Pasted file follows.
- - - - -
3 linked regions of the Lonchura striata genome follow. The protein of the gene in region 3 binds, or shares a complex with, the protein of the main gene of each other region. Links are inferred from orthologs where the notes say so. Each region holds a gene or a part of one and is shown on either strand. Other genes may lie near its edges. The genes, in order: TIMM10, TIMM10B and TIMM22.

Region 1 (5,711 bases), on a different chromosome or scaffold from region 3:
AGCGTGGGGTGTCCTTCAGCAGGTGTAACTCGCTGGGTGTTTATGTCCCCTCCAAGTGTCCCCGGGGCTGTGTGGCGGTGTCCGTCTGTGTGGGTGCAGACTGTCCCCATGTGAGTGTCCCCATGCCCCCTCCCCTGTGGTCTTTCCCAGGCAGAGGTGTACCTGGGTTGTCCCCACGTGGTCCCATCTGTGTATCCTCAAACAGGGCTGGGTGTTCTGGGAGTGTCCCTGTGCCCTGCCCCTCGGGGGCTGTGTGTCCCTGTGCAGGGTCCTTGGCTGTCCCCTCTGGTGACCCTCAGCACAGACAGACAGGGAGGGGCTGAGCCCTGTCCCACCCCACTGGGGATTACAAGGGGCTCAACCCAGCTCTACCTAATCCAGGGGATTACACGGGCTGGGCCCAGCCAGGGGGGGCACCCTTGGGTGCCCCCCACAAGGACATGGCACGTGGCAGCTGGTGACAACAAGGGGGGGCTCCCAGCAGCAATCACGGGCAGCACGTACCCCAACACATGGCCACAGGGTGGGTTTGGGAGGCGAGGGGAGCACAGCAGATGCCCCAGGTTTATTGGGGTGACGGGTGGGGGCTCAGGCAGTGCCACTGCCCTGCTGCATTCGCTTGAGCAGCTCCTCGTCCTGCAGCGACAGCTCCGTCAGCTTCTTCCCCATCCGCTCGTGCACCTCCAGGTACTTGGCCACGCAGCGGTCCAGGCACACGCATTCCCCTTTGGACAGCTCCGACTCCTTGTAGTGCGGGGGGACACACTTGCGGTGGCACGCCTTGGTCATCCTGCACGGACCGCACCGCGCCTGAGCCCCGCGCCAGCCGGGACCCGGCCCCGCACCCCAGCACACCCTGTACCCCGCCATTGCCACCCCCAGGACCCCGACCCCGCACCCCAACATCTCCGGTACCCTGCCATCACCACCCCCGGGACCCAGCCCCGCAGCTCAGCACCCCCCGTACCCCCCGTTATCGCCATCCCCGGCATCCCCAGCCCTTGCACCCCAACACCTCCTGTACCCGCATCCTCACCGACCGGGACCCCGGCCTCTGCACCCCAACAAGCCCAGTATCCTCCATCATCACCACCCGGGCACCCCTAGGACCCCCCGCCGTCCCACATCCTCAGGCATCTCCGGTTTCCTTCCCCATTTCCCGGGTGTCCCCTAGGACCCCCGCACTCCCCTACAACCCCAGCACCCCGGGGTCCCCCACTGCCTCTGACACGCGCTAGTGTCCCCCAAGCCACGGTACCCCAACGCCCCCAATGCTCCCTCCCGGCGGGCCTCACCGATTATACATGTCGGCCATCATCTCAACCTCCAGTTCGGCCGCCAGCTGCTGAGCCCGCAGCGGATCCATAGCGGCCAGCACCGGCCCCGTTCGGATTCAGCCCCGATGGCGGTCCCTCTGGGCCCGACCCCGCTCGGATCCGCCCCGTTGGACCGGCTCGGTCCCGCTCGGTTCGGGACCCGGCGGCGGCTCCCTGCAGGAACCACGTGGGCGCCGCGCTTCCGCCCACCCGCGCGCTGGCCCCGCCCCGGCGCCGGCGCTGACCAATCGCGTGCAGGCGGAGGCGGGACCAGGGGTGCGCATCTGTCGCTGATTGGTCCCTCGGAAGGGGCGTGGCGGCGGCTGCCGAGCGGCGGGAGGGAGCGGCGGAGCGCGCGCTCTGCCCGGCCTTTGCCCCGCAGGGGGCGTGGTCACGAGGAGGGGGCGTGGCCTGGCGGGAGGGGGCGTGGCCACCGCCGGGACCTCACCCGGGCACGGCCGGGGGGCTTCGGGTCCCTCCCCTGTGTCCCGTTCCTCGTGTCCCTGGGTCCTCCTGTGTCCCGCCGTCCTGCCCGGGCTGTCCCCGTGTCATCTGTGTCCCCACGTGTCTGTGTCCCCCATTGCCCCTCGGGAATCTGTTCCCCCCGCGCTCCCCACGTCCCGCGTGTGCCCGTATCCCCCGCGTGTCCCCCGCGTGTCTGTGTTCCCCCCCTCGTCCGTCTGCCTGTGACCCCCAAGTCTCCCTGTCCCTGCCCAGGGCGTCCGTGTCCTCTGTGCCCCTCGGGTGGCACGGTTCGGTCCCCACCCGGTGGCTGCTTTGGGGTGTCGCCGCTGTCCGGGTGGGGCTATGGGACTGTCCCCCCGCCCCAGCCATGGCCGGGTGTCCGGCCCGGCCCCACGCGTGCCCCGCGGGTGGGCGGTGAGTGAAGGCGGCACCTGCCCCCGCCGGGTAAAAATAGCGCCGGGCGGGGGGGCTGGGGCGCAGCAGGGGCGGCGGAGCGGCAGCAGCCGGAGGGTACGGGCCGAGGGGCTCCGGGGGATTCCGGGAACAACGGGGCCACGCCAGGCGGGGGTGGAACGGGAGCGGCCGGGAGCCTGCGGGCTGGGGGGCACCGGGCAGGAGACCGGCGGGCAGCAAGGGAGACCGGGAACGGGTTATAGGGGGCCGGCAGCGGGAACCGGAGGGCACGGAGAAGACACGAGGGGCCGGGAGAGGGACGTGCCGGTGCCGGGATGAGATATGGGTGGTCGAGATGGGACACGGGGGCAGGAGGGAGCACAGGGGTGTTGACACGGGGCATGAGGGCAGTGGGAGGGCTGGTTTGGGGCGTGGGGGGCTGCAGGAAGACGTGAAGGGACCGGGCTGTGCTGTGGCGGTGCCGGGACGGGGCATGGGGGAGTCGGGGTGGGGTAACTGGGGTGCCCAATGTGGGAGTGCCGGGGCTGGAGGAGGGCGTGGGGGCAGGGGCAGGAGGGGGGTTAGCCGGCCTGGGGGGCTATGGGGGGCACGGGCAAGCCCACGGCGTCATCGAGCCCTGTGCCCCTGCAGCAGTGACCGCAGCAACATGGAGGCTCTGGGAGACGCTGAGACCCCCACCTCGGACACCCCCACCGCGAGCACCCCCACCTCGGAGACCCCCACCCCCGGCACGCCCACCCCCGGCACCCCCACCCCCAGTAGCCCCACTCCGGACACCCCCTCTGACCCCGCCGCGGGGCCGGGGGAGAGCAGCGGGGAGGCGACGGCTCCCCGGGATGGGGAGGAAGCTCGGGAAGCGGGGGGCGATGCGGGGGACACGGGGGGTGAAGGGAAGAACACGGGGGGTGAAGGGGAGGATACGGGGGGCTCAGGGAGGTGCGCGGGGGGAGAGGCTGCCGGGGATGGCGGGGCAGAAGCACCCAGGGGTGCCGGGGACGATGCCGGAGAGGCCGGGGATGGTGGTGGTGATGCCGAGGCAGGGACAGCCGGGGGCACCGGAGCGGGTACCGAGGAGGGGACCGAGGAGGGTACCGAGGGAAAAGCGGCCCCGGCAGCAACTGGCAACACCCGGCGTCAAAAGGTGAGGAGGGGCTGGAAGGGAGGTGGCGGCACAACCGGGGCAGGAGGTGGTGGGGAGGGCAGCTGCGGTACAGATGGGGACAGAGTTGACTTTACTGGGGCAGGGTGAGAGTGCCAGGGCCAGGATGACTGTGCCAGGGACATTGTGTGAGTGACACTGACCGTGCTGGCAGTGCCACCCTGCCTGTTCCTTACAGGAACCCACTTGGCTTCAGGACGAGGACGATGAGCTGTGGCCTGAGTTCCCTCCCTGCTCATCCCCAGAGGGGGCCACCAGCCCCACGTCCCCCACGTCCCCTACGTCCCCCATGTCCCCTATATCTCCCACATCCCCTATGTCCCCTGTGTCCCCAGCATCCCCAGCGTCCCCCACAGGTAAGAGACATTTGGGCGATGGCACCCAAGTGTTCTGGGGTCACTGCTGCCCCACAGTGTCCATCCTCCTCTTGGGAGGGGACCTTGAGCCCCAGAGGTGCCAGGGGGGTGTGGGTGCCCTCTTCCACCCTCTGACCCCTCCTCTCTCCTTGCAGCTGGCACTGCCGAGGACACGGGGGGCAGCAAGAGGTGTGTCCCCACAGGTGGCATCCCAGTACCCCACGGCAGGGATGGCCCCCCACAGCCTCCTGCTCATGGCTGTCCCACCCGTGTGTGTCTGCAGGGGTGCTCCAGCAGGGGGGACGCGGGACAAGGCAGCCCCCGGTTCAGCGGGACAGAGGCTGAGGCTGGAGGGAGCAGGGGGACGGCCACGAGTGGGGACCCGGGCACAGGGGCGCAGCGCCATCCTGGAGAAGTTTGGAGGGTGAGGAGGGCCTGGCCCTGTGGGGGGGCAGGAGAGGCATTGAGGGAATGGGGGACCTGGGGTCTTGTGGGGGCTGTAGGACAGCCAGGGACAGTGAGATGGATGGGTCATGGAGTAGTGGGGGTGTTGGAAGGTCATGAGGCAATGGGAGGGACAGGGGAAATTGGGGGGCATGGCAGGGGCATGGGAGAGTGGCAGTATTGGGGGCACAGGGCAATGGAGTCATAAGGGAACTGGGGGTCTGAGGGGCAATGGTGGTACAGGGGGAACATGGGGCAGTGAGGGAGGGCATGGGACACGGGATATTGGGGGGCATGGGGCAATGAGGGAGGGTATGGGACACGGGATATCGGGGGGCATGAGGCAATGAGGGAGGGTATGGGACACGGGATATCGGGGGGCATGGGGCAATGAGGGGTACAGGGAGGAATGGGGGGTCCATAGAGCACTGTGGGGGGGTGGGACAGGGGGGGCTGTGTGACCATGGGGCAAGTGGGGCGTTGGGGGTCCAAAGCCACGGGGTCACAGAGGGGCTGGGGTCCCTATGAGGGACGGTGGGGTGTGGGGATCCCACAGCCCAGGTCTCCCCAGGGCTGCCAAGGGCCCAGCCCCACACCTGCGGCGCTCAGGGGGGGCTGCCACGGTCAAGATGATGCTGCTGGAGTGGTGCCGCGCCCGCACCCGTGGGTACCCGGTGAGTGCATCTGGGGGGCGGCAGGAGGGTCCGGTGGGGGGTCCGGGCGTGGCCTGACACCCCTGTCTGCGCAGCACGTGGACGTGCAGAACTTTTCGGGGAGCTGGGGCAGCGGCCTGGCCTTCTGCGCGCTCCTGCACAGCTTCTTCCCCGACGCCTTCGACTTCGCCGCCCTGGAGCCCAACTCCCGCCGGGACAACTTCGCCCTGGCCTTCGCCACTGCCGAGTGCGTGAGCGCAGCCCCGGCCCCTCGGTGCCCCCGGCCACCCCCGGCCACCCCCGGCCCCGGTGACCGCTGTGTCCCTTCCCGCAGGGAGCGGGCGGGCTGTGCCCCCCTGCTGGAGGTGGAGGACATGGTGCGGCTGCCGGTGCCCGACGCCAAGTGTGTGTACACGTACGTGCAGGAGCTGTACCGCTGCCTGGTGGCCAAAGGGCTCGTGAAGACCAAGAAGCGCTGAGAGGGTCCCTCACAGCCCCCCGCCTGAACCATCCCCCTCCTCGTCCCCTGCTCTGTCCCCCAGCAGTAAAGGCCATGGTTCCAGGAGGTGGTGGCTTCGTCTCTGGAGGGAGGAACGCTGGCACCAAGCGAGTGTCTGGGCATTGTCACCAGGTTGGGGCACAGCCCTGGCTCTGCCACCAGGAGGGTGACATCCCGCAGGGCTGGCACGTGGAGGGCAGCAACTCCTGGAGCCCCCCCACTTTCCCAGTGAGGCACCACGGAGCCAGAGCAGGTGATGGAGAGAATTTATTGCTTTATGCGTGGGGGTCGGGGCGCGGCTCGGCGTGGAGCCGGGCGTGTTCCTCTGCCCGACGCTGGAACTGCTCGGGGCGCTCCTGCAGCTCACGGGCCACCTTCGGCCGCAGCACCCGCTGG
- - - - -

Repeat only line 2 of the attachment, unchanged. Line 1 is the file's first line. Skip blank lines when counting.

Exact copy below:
Region 1 (5,711 bases), on a different chromosome or scaffold from region 3: